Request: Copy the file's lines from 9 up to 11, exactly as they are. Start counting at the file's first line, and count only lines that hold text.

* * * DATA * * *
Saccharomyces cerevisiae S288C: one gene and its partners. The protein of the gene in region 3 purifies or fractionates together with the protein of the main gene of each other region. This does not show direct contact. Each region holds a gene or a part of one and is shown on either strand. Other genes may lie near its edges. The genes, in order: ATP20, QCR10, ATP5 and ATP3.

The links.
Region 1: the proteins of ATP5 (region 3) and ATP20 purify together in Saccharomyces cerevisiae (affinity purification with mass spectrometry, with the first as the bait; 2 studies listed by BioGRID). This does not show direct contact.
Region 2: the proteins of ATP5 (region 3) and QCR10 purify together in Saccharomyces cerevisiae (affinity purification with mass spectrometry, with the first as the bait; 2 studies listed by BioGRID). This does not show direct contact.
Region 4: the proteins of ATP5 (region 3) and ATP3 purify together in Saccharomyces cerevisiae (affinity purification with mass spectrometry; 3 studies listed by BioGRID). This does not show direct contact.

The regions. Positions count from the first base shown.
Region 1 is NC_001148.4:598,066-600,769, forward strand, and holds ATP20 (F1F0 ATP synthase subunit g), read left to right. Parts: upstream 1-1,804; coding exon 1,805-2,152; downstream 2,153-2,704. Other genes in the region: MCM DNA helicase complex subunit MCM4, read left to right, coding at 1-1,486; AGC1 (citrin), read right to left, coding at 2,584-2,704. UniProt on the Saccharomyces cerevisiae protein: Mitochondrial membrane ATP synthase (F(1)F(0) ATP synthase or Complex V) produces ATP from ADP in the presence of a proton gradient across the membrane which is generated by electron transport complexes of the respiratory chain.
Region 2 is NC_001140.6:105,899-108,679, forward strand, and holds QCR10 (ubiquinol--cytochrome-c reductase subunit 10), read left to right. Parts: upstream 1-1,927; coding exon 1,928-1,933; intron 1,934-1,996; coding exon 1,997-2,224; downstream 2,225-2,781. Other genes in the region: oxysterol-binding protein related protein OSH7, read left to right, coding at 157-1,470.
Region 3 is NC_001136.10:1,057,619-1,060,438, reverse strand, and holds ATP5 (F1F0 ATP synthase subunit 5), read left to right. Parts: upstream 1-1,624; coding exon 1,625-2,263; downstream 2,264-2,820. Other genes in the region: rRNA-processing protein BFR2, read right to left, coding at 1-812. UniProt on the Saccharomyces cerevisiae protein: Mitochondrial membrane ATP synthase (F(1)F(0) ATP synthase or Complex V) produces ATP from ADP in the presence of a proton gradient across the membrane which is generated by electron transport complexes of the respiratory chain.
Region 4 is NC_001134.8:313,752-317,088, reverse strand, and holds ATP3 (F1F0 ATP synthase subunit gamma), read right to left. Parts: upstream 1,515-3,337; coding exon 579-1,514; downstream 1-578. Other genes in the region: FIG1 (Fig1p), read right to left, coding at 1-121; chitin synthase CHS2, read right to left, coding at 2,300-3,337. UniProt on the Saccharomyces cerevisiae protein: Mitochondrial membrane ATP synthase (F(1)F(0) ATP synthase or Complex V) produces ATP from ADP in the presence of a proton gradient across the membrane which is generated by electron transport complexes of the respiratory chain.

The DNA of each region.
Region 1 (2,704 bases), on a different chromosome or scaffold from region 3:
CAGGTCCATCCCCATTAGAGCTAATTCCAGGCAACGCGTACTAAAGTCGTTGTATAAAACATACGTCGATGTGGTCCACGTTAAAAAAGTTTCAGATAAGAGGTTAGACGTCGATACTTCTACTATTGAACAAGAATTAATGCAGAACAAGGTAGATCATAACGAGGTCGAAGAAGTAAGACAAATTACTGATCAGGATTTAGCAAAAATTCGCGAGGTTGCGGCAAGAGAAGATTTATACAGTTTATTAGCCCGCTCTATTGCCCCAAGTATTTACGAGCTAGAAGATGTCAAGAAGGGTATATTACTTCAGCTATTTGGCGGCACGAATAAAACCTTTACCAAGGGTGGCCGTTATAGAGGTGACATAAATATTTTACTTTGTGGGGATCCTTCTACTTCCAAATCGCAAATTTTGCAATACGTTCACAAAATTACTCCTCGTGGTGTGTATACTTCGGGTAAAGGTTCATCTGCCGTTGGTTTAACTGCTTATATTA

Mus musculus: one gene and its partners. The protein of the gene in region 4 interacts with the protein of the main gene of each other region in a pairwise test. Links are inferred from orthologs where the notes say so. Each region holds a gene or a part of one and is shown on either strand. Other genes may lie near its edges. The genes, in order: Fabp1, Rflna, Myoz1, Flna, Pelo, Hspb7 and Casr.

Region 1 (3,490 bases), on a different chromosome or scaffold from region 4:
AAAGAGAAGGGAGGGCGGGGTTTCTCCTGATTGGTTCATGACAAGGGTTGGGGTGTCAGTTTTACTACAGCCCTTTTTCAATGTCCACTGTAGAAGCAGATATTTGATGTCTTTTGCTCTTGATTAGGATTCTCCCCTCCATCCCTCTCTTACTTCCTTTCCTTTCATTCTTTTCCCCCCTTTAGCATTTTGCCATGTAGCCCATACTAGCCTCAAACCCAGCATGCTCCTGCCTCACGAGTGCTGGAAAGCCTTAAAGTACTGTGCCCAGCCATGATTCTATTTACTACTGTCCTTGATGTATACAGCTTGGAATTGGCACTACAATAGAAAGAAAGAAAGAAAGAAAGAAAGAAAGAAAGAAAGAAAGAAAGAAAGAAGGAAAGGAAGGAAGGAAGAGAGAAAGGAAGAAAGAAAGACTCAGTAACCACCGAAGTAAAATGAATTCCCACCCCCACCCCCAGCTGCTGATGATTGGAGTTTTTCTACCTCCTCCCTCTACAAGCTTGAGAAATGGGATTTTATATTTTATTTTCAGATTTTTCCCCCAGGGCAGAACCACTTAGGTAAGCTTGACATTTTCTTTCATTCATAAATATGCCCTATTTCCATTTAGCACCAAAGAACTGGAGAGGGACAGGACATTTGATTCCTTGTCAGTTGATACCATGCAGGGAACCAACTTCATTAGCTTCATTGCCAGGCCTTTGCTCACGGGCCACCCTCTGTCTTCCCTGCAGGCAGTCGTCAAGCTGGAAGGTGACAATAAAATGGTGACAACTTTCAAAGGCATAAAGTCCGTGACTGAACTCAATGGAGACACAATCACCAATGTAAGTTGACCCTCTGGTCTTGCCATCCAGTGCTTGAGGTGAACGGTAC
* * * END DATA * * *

Region 3 is NC_001136.10:1,057,619-1,060,438, reverse strand, and holds ATP5 (F1F0 ATP synthase subunit 5), read left to right. Parts: upstream 1-1,624; coding exon 1,625-2,263; downstream 2,264-2,820. Other genes in the region: rRNA-processing protein BFR2, read right to left, coding at 1-812. UniProt on the Saccharomyces cerevisiae protein: Mitochondrial membrane ATP synthase (F(1)F(0) ATP synthase or Complex V) produces ATP from ADP in the presence of a proton gradient across the membrane which is generated by electron transport complexes of the respiratory chain.
Region 4 is NC_001134.8:313,752-317,088, reverse strand, and holds ATP3 (F1F0 ATP synthase subunit gamma), read right to left. Parts: upstream 1,515-3,337; coding exon 579-1,514; downstream 1-578. Other genes in the region: FIG1 (Fig1p), read right to left, coding at 1-121; chitin synthase CHS2, read right to left, coding at 2,300-3,337. UniProt on the Saccharomyces cerevisiae protein: Mitochondrial membrane ATP synthase (F(1)F(0) ATP synthase or Complex V) produces ATP from ADP in the presence of a proton gradient across the membrane which is generated by electron transport complexes of the respiratory chain.

The DNA of each region.